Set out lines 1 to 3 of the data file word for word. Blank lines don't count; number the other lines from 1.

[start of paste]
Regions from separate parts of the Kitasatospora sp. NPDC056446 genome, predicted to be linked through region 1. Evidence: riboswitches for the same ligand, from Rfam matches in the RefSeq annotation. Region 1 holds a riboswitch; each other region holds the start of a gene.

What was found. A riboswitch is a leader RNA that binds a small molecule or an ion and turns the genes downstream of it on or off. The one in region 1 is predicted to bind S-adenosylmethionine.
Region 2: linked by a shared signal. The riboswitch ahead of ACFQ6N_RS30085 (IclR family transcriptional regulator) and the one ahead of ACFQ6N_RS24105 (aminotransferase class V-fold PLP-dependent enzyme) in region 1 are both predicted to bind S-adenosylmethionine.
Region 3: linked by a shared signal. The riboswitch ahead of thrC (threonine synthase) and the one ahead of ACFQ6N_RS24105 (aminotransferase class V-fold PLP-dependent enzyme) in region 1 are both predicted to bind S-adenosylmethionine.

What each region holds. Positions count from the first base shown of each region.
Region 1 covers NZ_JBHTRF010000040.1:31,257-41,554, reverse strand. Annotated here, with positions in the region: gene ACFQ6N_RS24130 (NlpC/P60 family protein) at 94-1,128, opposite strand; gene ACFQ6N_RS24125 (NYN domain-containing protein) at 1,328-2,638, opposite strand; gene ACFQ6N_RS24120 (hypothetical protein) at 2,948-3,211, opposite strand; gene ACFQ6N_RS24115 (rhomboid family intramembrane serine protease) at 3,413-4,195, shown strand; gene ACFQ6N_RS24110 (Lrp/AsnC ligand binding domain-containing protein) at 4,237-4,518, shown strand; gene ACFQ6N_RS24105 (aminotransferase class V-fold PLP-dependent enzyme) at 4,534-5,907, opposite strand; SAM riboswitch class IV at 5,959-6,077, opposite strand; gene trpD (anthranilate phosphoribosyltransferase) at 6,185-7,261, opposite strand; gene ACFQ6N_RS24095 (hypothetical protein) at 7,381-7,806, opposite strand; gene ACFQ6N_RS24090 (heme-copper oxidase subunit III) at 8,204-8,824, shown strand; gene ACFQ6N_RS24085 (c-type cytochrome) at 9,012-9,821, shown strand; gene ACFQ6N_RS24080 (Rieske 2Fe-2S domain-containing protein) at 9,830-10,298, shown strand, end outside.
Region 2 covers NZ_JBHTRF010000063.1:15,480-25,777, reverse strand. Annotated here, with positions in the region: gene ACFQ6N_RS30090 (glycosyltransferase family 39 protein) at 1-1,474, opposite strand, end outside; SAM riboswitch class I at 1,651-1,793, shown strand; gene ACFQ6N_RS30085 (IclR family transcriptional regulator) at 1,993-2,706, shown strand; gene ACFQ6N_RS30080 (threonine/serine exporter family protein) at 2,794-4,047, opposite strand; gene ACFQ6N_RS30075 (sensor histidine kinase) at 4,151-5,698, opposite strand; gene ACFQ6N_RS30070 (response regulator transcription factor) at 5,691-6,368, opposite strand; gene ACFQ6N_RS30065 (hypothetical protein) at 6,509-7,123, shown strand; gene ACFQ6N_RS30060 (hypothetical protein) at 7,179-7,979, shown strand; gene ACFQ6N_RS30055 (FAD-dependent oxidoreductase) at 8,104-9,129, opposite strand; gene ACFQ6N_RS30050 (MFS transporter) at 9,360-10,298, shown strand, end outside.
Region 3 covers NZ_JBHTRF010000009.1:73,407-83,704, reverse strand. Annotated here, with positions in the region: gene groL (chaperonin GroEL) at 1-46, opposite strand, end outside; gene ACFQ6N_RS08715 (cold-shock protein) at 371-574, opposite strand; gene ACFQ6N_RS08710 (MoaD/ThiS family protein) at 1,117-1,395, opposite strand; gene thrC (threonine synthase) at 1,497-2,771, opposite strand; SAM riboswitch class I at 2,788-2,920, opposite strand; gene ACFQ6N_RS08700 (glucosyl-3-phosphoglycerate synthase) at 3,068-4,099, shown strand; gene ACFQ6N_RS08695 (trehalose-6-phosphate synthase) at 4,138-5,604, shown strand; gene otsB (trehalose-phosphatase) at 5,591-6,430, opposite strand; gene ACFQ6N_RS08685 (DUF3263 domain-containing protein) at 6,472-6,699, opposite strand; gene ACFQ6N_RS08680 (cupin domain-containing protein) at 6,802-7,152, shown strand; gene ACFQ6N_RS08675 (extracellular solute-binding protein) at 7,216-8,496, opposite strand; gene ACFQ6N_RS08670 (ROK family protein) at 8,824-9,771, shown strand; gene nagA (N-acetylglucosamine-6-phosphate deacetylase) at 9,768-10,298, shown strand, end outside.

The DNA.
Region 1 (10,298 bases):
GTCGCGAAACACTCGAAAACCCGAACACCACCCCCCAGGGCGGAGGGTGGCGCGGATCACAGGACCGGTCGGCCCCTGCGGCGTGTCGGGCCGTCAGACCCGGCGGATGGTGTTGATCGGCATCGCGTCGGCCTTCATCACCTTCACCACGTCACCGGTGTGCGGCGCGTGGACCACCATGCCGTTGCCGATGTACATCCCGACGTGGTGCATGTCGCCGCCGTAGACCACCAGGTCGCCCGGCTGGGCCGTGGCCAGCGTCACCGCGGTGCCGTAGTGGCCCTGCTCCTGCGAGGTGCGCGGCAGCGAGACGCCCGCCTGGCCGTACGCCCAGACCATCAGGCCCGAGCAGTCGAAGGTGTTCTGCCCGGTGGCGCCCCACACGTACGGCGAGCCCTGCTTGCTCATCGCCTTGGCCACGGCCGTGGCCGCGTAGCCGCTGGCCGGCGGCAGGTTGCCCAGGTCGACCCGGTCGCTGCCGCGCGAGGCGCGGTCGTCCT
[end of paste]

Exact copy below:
Regions from separate parts of the Kitasatospora sp. NPDC056446 genome, predicted to be linked through region 1. Evidence: riboswitches for the same ligand, from Rfam matches in the RefSeq annotation. Region 1 holds a riboswitch; each other region holds the start of a gene.

What was found. A riboswitch is a leader RNA that binds a small molecule or an ion and turns the genes downstream of it on or off. The one in region 1 is predicted to bind S-adenosylmethionine.
Region 2: linked by a shared signal. The riboswitch ahead of ACFQ6N_RS30085 (IclR family transcriptional regulator) and the one ahead of ACFQ6N_RS24105 (aminotransferase class V-fold PLP-dependent enzyme) in region 1 are both predicted to bind S-adenosylmethionine.